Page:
03-1454 Ashcroft, John, Atty. Gen., et al. v. Raich, Angel McClary, et al.  Nov. 29, 2004 9th Circuit Court of Appeals (Dec. 16, 2003) Medicinal marijuana: Whether the Controlled Substances Act, 21 U.S.C. 801 et seq., exceeds Congress's power under the Commerce Clause as applied to the intrastate cultivation and possession of marijuana for purported personal "medicinal" use or to the distribution of marijuana without charge for such use?
04-623 Gonzales, Alberto, Atty. Gen., et al. v. Oregon, et al. 2005-06 term 9th Circuit Court of Appeals (May 26, 2004) Physician-assisted suicide: Whether the Attorney General has permissibly construed the Controlled Substances Act, 21 U.S.C. 801 et seq., and its implementing regulations to prohibit the distribution of federally controlled substances for the purpose of facilitating an individual's suicide, regardless of a state law purporting to authorize such distribution?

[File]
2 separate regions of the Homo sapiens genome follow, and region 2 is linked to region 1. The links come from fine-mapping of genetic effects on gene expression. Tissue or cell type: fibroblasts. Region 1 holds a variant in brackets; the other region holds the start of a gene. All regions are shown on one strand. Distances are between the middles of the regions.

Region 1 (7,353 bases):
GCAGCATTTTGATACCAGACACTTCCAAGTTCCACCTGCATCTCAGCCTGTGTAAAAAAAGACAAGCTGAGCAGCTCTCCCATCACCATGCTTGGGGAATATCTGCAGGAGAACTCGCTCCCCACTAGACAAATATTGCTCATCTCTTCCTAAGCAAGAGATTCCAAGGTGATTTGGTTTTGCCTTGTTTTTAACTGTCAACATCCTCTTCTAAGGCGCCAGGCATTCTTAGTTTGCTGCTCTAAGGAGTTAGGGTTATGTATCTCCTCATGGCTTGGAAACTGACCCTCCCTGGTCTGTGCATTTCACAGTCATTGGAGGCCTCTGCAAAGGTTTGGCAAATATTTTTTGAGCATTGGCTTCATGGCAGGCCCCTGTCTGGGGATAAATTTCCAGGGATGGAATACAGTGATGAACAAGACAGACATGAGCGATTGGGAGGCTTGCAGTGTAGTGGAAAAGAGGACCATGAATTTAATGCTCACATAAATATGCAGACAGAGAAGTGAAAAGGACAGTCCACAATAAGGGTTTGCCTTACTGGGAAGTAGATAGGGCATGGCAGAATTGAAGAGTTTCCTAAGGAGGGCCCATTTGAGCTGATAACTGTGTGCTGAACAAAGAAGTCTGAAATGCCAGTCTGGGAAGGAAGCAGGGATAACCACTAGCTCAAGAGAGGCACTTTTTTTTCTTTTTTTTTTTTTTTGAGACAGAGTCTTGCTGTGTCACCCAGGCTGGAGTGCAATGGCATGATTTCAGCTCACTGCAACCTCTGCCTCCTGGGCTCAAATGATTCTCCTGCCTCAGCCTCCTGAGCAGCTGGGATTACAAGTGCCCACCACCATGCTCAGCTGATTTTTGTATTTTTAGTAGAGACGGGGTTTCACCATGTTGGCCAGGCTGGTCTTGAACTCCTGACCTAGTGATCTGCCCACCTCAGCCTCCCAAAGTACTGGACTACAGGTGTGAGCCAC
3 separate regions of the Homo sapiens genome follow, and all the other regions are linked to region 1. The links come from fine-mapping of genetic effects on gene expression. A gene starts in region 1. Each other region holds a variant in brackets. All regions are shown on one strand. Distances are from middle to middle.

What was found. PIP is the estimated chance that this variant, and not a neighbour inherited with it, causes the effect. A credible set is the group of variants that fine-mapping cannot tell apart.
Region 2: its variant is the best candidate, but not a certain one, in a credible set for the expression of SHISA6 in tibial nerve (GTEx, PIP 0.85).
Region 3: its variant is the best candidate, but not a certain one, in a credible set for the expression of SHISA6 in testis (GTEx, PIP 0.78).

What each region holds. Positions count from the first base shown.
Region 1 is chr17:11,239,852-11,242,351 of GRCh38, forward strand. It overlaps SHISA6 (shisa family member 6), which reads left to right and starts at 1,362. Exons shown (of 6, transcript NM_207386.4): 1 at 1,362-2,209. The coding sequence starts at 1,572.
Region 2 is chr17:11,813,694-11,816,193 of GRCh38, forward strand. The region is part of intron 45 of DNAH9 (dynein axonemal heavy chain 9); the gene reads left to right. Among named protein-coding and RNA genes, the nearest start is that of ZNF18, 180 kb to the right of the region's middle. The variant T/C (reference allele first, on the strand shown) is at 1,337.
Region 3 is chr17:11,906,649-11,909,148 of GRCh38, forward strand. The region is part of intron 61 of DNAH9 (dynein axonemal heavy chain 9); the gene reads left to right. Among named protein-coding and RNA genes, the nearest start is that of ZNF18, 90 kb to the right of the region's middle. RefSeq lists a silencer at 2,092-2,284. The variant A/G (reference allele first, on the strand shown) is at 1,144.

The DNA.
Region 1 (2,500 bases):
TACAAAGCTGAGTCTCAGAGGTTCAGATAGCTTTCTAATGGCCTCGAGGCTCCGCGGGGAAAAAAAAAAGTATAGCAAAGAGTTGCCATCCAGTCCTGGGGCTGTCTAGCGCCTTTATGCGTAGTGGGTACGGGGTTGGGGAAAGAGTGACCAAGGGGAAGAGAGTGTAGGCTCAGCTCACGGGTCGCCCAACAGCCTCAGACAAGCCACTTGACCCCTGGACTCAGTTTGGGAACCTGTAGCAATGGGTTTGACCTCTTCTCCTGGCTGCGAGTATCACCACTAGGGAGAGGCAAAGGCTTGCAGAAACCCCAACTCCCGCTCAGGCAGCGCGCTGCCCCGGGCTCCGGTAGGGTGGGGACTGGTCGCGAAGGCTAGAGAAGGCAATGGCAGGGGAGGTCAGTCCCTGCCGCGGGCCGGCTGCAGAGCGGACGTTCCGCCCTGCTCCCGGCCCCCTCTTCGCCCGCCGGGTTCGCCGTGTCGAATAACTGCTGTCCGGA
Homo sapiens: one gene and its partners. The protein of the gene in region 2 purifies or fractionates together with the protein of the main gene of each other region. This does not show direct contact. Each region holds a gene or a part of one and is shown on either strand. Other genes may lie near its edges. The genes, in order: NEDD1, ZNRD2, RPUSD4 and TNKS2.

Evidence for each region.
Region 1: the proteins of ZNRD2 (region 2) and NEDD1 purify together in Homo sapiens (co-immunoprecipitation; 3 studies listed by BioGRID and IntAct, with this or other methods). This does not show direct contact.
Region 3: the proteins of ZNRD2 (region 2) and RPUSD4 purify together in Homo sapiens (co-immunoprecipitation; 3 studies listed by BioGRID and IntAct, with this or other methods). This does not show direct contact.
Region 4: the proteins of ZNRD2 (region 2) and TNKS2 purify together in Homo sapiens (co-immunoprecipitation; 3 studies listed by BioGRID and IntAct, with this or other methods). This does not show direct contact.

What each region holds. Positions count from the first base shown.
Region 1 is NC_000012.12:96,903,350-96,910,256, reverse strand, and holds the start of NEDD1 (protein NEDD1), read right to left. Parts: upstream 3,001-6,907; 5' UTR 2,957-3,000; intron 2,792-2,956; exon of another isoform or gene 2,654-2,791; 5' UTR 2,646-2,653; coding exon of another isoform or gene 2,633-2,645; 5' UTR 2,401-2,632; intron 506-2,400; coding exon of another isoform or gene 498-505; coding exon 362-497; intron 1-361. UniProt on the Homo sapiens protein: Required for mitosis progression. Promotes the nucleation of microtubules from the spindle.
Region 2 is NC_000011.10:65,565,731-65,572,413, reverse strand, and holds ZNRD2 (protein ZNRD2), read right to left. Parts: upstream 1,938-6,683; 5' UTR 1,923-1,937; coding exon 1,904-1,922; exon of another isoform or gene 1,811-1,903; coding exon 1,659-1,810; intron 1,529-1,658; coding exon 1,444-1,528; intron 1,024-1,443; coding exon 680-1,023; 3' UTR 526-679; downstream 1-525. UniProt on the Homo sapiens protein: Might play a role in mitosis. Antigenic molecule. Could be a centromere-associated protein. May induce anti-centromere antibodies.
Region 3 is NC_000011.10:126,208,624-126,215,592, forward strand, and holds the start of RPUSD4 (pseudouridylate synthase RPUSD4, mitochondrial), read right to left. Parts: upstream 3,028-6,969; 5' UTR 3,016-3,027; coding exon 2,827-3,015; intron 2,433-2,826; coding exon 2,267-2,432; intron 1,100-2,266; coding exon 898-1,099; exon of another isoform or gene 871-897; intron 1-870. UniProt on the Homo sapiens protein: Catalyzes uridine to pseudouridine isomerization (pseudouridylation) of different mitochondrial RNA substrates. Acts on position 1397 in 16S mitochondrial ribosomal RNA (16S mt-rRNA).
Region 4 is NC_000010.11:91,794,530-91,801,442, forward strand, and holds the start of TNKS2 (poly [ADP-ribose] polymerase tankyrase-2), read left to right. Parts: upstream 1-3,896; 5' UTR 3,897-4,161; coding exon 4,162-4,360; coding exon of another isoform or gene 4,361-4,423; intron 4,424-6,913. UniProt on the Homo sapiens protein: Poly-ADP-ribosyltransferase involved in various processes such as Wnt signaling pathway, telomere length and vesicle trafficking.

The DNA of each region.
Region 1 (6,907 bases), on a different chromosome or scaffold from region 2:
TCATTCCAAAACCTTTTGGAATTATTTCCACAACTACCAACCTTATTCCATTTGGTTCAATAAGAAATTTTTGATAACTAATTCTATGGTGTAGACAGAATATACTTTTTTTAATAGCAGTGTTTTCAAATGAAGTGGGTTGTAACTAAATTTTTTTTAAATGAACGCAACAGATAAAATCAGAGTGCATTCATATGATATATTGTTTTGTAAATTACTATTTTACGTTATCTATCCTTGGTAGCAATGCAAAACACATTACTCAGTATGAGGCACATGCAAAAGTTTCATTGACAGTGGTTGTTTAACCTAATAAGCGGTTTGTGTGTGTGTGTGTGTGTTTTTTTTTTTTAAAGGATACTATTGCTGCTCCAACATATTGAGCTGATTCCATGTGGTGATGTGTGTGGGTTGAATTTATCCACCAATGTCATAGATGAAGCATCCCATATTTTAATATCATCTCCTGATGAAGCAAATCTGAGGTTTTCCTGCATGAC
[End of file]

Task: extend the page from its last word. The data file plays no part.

04-1084 Gonzales, Alberto (US Atty Gen.) v. O Centro Espirita Beneficiente Uniao Do Vegetal, et al. 2005-06 term 10th Circuit Court of Appeals (Nov. 12, 2004) (en banc) Public health, Sacramental hoasca, Religious Freedom Restoration Act:  Whether the Religious Freedom Restoration Act of 1993, 42 U.S.C. 2000bb et seq., requires the government to permit the importation, distribution, possession, and use of a Schedule I hallucinogenic controlled substance, where Congress has found that the substance has a high potential for abuse, it is unsafe for use even under medical supervision, and its importation and distribution would violate an international treaty?

[tm]

April 27, 2005 | Permalink

Tuesday, April 26, 2005

Public Health Perspectives

Maternal and Child Health links to an excellent article by Arahu Castro and Paul Farmer entitled, "Understanding and Addressing AIDs-Related Stigma: From Anthropological Theory to Clinical Practice in Haiti," that addresses the stigma associated with health care for AIDs.  It is a wonderful read and would be great for use in a public health course.  [bm]

April 26, 2005 | Permalink

Questions about Obesity